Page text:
For simplicity's sake, I am posting the recipe as I made it the day I took the pictures—with all red bell peppers, seasoned with garlic, pepper flakes and rosemary, and finished with prosciutto. If you would like to make Patricia Wells original version, follow the adjustments given in the note at the bottom of the recipe. No matter which version of this pasta you choose to make—or how you vary it to suit your mood and your pantry—keep in mind that the core of the recipe is the slow and gentle cooking of the peppers. Make sure that you keep them over the lowest heat possible. It may seem like there is nothing at all going on in the pan at first, but rest assured that after 30 or 40 minutes, the peppers will be soft, juicy and tender.
Fettuccine with Red Bell Peppers and Prosciutto
5 or 6 red bell peppers
4 T. extra virgin olive oil
2 fat cloves of garlic, peeled and finely minced
1/2 t. crushed red pepper flakes, or to taste
1 1/2 t. chopped fresh rosemary
3 oz. thinly sliced prosciutto, cut cross-wise into 1/4 inch strips
3/4 lb. fettuccine
2 T. unsalted butter
Core and seed the peppers. Cut them into pencil-thin strips. Pour the oil into a covered, deep 12-inch skillet and warm over moderate heat. Add the garlic, crushed red pepper flakes and rosemary. Cook briefly to release the fragrance of the garlic and rosemary. Add the peppers and toss to coat with the oil. Season lightly with salt.
Reduce the heat to very low and cook covered, stirring occasionally, until the peppers are very soft but not mushy—about 30 to 40 minutes. Do not increase the heat to try and speed this process up, the peppers might burn or get tough and dry. You want to retain as much cooking liquid as possible, for an unctuous sauce.
When the peppers are tender, uncover, add the prosciutto and toss to combine. Remove from the heat.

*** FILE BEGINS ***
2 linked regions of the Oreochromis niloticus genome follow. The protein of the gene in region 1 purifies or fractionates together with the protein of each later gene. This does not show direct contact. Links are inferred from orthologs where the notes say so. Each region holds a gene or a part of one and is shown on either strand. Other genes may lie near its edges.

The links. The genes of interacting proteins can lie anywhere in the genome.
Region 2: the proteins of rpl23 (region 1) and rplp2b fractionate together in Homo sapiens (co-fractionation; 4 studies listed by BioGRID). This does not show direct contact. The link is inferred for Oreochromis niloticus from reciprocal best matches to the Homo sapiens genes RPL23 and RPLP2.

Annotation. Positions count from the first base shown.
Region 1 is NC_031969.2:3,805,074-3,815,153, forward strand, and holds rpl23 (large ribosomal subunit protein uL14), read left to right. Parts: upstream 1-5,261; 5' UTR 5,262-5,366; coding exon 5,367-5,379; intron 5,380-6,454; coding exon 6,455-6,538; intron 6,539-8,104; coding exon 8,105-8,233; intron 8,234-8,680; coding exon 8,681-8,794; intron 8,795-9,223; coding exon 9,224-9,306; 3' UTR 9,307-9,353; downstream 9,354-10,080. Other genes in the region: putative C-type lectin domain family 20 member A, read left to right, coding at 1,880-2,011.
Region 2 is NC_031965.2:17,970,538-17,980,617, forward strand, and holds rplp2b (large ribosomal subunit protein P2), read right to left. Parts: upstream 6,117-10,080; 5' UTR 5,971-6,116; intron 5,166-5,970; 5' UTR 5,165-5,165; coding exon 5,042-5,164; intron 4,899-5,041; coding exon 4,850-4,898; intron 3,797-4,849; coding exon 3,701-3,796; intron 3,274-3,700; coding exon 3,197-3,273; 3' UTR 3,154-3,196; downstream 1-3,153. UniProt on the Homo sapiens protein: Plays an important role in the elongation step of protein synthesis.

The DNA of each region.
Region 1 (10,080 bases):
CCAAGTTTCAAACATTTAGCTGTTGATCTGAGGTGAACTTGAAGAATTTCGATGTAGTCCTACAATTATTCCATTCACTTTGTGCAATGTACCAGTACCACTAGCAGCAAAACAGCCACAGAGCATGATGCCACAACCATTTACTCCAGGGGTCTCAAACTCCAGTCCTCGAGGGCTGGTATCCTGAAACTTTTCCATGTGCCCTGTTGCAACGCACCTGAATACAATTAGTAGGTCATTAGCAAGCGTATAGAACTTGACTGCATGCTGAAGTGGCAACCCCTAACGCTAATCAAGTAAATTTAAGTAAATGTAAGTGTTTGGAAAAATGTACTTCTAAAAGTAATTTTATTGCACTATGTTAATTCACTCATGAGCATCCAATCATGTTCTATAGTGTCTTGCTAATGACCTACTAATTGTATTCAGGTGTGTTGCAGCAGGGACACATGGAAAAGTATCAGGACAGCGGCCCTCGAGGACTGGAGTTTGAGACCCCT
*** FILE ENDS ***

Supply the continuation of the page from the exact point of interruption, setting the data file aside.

Bring a large pot of well-salted water (at least 6 quarts) to the boil over high heat. Add the fettuccine and cook until al dente. Drain, reserving some of the pasta cooking liquid. Return the pan of peppers to low heat. Add the pasta and toss well. Add the butter and toss until the butter melts—adding as much pasta water as necessary to create a light, fluid sauce that just coats the pasta. Serve immediately. Serves 4.
(Recipe adapted from Trattoria by Patricia Wells and Four Seasons Pasta by Janet Fletcher)
Notes & Variations:
• Wells' original recipe called for three colors of peppers (green, red & yellow). The day I photographed this post, I only had red bell peppers on hand, so that's what I used. Typically I make it with 2 red, 2 yellow and 2 orange bell peppers (I'm not fond of green peppers and if given the choice, don't eat them). When made with multi-colored peppers, the is an exceptionally pretty pasta.
• If not adding the prosciutto, omit the butter and start the peppers in 6 T. olive oil.
• For Patricia Wells' original version make the sauce without the prosciutto and butter, omit the garlic and rosemary, and add 1/4 cup basil chiffonade to the sauce along with the fettuccine.